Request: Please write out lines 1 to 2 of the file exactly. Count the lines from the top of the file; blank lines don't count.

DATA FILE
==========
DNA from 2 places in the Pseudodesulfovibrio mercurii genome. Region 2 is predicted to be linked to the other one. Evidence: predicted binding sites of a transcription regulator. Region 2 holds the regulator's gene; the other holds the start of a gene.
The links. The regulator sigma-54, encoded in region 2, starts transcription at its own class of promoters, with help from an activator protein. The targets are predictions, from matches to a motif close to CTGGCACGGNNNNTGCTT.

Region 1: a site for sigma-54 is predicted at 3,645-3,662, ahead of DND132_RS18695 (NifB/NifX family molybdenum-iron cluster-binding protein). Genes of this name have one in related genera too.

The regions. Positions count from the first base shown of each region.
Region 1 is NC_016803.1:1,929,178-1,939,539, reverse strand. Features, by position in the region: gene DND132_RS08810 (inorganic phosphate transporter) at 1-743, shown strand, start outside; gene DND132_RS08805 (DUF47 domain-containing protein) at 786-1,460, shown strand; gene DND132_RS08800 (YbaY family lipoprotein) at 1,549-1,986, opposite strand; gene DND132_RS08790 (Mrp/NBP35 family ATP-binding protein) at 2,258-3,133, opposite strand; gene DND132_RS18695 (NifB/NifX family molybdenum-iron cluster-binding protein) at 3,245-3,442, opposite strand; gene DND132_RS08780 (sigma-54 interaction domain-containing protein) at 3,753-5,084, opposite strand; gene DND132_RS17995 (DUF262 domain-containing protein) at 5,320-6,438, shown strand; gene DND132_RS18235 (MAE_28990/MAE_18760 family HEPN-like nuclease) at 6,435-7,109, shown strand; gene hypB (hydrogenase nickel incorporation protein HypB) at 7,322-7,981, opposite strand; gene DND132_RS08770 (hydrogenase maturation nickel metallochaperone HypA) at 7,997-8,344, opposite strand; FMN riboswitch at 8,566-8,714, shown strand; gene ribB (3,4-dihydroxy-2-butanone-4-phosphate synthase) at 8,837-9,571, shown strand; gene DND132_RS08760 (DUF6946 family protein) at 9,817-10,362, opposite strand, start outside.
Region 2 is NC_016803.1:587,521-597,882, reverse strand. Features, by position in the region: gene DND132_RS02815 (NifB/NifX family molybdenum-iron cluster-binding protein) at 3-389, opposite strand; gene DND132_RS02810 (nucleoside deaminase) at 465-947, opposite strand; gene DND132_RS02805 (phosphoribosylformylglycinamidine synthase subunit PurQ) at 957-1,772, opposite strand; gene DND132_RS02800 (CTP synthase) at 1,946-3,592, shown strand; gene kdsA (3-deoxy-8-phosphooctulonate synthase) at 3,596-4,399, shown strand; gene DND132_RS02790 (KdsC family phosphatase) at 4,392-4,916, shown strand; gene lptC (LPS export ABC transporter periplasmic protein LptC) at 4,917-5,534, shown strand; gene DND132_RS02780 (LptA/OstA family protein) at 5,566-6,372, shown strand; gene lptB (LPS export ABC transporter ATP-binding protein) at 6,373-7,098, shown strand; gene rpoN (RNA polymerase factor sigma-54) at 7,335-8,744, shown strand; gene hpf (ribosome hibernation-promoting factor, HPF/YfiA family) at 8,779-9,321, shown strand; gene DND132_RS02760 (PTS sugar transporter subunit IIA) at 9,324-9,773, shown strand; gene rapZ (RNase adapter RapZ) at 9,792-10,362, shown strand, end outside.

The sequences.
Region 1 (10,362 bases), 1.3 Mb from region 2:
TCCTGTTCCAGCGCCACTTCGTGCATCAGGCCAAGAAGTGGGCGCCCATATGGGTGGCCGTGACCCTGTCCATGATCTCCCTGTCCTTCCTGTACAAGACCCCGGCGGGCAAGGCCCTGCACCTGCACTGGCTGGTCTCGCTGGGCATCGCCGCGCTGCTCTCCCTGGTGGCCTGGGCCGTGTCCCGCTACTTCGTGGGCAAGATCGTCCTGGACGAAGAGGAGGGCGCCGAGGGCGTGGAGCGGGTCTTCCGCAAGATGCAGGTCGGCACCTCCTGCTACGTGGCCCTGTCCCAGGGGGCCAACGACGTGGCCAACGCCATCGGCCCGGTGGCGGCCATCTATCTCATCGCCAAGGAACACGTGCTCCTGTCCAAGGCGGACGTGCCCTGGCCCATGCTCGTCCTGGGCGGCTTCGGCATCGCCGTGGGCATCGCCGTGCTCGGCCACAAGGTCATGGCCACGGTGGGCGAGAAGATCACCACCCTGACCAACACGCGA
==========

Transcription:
DNA from 2 places in the Pseudodesulfovibrio mercurii genome. Region 2 is predicted to be linked to the other one. Evidence: predicted binding sites of a transcription regulator. Region 2 holds the regulator's gene; the other holds the start of a gene.
The links. The regulator sigma-54, encoded in region 2, starts transcription at its own class of promoters, with help from an activator protein. The targets are predictions, from matches to a motif close to CTGGCACGGNNNNTGCTT.